Now, at time t2, in response to a falling of row address strobe signal /RAS, sense amplifiers 434 and 474 are activated to amplify the potential differences between bit lines BL0 and BL1 and bit lines /BL0 and /BL1.

At time t3, an externally applied column address strobe signal /CAS falls. A column address (Y address) input to the address terminal is taken accordingly. In response to this, column selecting line CSL0 is selected and has its potential activated. Then, bit lines BL0, /BL0, BL1, and /BL1 are electrically connected to I/O lines IOA, /IOA, IOB, and /IOB, respectively by activation of I/O line isolation gates 436, 438, 476, and 478, respectively. As a result, data read out on bit line is read out onto I/O lines.

In the test mode, by the function of differential amplifiers 80 and 78 and EXNOR circuit 82 shown in FIG. 2, an H level is output on output terminal Dout if data read out on I/O lines IOA and IOB are the same.

At time t4, as row address strobe signal /RAS rises, column address strobe signal /CAS rises. Then, the potential of word line WL1 is inactivated, followed by activation of bit line isolation control signal BLIR and equalize signal φEQ is activated. As a result, bit lines BL0, /BL0, BL1, and /BL1 are pulled to the intermediate potential. The potential of column selecting line CSL0 is inactivated, so that the I/O lines are isolated from the bit lines.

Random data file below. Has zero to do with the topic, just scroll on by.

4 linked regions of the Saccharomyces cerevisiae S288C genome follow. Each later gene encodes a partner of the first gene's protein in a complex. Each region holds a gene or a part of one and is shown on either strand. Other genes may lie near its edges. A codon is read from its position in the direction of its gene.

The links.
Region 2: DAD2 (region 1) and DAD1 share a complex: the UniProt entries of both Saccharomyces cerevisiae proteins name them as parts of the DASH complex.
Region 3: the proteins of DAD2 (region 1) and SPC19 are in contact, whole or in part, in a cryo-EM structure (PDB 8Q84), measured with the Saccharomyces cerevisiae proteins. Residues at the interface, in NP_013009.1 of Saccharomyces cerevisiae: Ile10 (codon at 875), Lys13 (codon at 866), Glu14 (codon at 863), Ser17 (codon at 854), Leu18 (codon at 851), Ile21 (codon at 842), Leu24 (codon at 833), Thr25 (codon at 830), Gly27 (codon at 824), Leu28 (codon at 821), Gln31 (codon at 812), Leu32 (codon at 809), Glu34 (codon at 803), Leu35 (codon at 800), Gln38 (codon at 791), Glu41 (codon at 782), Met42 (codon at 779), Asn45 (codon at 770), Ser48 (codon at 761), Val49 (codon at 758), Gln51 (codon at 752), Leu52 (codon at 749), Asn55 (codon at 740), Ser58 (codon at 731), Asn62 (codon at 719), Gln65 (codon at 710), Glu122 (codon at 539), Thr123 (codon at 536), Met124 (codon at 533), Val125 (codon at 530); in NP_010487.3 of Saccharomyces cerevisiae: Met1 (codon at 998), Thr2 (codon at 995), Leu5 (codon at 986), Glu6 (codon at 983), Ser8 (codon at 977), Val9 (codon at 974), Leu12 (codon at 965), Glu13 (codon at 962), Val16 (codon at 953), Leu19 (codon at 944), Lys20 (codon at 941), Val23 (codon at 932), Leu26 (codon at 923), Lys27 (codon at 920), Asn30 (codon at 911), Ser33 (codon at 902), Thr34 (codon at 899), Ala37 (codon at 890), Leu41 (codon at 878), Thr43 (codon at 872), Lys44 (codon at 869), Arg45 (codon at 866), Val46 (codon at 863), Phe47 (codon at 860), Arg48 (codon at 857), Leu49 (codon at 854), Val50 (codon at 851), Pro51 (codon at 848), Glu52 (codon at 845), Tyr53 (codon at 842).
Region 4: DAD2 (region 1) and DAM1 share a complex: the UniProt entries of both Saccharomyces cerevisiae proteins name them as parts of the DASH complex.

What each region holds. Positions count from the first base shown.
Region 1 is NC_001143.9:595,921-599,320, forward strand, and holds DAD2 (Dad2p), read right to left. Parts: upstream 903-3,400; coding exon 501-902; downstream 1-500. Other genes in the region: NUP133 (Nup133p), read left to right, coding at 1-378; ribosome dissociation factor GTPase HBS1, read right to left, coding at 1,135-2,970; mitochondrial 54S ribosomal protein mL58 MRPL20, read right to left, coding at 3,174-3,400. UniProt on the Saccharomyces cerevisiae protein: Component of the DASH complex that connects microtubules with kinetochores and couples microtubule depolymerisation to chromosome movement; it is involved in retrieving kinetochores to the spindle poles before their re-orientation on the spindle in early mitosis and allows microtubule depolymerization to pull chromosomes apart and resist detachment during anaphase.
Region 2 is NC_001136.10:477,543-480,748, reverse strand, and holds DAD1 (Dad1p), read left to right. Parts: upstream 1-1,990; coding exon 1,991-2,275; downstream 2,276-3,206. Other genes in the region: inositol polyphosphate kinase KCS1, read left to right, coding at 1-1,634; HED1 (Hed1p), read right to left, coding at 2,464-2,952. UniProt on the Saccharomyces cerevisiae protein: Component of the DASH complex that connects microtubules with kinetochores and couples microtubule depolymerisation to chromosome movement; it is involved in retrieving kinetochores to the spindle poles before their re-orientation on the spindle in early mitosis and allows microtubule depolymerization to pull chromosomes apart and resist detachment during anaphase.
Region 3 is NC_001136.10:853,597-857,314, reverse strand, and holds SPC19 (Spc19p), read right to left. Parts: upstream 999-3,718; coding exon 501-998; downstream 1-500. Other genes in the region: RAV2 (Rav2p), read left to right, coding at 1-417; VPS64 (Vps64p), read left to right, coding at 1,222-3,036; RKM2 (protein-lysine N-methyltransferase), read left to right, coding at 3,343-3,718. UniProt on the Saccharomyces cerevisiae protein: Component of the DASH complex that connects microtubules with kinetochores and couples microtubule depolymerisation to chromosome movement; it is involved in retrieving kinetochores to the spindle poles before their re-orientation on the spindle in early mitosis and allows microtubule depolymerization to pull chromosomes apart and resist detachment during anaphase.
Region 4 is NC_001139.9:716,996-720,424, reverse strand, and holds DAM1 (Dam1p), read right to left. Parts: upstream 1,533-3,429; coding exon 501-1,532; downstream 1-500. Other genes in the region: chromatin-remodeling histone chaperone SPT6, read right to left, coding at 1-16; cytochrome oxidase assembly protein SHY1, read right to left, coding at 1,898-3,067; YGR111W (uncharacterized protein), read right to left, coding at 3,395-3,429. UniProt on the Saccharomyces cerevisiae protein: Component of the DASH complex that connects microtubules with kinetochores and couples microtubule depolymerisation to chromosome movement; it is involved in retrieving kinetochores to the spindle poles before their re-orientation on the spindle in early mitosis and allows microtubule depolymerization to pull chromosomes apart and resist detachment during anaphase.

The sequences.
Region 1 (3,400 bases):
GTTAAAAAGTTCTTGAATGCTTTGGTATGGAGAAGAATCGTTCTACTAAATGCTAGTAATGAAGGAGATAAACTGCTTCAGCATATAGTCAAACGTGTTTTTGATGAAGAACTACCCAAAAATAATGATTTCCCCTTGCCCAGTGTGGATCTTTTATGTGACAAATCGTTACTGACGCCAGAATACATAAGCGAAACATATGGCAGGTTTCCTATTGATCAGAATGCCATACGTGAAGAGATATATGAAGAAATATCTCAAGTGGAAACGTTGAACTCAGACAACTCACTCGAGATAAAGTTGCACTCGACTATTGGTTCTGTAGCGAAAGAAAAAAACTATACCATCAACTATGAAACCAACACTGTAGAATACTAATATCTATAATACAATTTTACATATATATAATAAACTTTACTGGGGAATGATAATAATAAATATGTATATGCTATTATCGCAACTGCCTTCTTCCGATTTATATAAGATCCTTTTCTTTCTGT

As described above, data in two memory cells may be tested for reading at the same time.

FIG. 11 is an operation waveform chart for use in illustration of the operation during writing in the test mode.

Referring to FIGS. 8 and 11, at time t1, externally applied row address strobe signal /RAS falls. Accordingly, a row address (X address) input to the address terminal is taken inside accordingly. Equalize signal φEQ which activates equalizers 440 and 480 is inactivated, and bit lines BL0 and BL1, and bit lines BL0 and /BL1 are isolated from each other.

At the time, bit line isolation control signal BLIR is inactivated, and bit lines BLR0 and /BLR0 are isolated from bit lines BL0 and /BL0 by bit line isolation gates 442 and 444, respectively. Similarly, bit lines BLR1 and /BLR1 are isolated from bit lines BL1 and /BL1 by bit line isolation gates 482 and 484, respectively.

Meanwhile, bit line isolation control signal BLIL maintains its activated state, and therefore bit lines BLL0 and /BLL0 continue to be connected to bit lines BL0 and /BL0 by the function of bit line isolation gates 430 and 432, respectively, and similarly bit lines BLL1 and /BLL1 continue to be connected to bit lines BL1 and /BL1 by the function of bit line isolation gates 470 and 472, respectively.

Then, the potential of word line WL0 corresponding to the row address is activated. Accordingly, capacitors 224 and 264 are connected to bit lines BLL0 and BLL1 by the function of access transistors 222 and 262. As a result, charges stored in capacitors 224 and 264 are discharged onto bit lines BLL0 and BLL1.

At time t2, the potential differences between bit lines BL0 and BL1 and bit lines /BL0 and /BL1, respectively are amplified by activation of sense amplifiers.